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Hastings' Dictionary of the New Testament

Undressed Cloth

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1. Ingredients in dressing.—The principal cleansing agents were two kinds of crude alkali salt.—(a) Mineral. This consisted of the natural deposits, chiefly in Egypt, of potassium or sodium carbonates. It was the Heb. nether, Arab, natrún, Authorized and Revised Versions (incorrectly) ‘nitre,’ Revised Version NT 1881, OT 1885 ‘lye’ (Jeremiah 2:22). White clay was also used, chiefly as a detergent or scrubbing agent.—(b) Vegetable. This was obtained chiefly from the soap plant called in Arabic ishnûn, growing on the desert plains of Syria. When burnt, it yields a crude substance named kali in Arabic, corresponding to the Heb. borith, ‘soap’ (Malachi 3:2).

2. Process of dressing.—(a) For cotton and linen. The cleansing of these was carried out after the cloth had been woven. The present custom in Syria is to dip the cloth in water, and lay it out on a flat surface of rock. It is then sprinkled with natrûn (lye) or kali (soap), and beaten with rods or clubs, and is finally rinsed in fresh water and spread out under the sun to dry.

(b) For wool. On account of the presence of natural oil and many accretions and impurities in the fleece, the cleansing had to be done before the cloth was woven. For this the chief ingredient was urine collected and kept till it formed ammonium carbonate during putrefaction. Because of the offensive odours of such cleansing agents, as well as on account of the free space needed for drying purposes, the fullers’ establishments were placed near or outside the city walls. The wool was further purified in several changes of water containing the lye or soap already mentioned, and was finally rinsed in running water.

(c) For silk. This also had to be treated before being woven, in order to remove from the thread the gluey substance called sericin (fr. σηρικόν, Revelation 18:12), which not only gave off an offensive odour, but, if allowed to remain, would make the cloth hard and lustreless. To remove this, the silk fibre had to be kept for several hours in a bath of hot water containing soap made of olive oil and alkali salt. This process tested the skill of the fuller; for if the soaking were insufficient, some of the sericin still adhered to the silk fibre, and if prolonged beyond a certain point it imparted an indelible yellow stain. The raw silk was then transferred for a short time to a bath of water in which dog or pigeon dung had been mixed, and, as in the case of the other materials, the last stage was a thorough washing in pure water.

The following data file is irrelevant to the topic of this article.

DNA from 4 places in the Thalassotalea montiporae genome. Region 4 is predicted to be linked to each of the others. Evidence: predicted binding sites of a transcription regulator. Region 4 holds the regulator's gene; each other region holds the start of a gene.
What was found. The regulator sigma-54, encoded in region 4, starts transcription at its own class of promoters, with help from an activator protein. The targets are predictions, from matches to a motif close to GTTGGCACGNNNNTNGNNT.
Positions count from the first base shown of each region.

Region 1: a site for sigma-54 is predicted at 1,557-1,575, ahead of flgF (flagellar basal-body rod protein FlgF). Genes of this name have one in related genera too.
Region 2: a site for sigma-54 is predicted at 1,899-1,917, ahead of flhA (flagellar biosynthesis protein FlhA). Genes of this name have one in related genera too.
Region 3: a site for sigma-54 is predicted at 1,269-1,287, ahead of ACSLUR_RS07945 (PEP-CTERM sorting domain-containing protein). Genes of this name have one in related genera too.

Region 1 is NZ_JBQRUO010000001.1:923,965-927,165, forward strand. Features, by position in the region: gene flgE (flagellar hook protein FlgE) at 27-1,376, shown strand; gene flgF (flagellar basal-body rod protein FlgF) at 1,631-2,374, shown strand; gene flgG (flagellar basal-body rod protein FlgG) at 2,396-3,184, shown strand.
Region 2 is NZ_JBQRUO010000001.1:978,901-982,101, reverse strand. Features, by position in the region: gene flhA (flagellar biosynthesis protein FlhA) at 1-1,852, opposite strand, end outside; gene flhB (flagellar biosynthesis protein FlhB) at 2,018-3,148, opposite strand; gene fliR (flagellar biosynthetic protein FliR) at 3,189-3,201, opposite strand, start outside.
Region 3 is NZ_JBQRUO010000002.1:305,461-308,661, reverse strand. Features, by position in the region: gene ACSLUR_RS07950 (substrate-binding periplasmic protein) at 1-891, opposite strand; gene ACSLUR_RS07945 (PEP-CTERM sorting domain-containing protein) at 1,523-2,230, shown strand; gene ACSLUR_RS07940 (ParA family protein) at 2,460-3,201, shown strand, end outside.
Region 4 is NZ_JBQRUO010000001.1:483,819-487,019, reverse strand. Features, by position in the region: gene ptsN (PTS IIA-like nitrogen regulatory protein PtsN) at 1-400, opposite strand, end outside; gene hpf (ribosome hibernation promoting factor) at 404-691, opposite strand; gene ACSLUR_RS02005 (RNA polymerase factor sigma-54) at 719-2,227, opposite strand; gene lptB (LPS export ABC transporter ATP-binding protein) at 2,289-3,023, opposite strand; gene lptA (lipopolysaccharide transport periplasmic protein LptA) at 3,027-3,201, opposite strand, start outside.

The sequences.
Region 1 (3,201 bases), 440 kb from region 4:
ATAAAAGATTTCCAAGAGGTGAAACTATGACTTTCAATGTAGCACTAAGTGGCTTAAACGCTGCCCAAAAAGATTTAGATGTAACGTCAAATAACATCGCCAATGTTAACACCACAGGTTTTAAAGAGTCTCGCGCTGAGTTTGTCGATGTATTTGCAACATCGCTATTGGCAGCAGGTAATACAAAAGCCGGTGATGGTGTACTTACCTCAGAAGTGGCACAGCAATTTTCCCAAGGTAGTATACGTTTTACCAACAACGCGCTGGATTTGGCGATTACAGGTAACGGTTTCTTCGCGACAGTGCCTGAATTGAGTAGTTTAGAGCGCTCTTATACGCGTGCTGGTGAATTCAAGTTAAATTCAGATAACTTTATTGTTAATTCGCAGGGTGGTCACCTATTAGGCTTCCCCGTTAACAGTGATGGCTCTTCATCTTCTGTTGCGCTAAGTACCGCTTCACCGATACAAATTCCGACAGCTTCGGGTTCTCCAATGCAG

The eye-witnesses of our Lord’s majesty in the Mount (Mark 9:2-8) testified that on that occasion the white radiance of His garments was beyond the art of any fuller on earth.

3. Christ’s parabolic use of undressed cloth.—In Matthew 9:16, Mark 2:21 Christ, in reply to the question of the disciples of John the Baptist as to why His disciples did not fast, employs the figure of a piece of undressed cloth (ῥάκος ἄγναφον) sewed on an old garment, to show the incongruity between fasting according to rule and the new spirit of Christianity, ῥάκος (fr. ῥήγνυμι ‘to break’) is properly a piece of cloth torn off, cf. English ‘rag’; ἄγναφος (fr. α privative and γνάπτω, ‘to full or dress cloth’ [whence γναφεύς, ‘a fuller,’ Mark 9:3]) = ‘unfulled,’ ‘undressed.’ Neither of the Gr. words occurs elsewhere in NT. In the parallel passage Luke 5:36, where, however, a somewhat different turn is given to the saying, ἱμάτιον καινόν (‘new garment’) occurs instead of ῥάκος ἄγναφον. By the rendering ‘undressed cloth’ Revised Version NT 1881, OT 1885 brings out the point of the original, which is quite lost in the colourless ‘new cloth’ of Authorized Version , though suggested by the ‘raw or unwrought’ of AVm [Note: Vm Authorized Version margin.] . A piece of cloth that is undressed or unfulled is certain to shrink with a wetting, and so to strain and tear away the old garment to which it is sewed. Thus, as Christ said, it ‘taketh from the garment, and a worse rent is made.’ For the religious significance of the saying see esp. Bruce, Parabolic Teaching of Christ, p. 302 ff. Cf. also artt. Bottle in vol. i., and Law, above, p. 12b.

G. M. Mackie and J. C. Lambert.

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Bibliography Information
Hastings, James. Entry for 'Undressed Cloth'. Hastings' Dictionary of the New Testament. 1906-1918.

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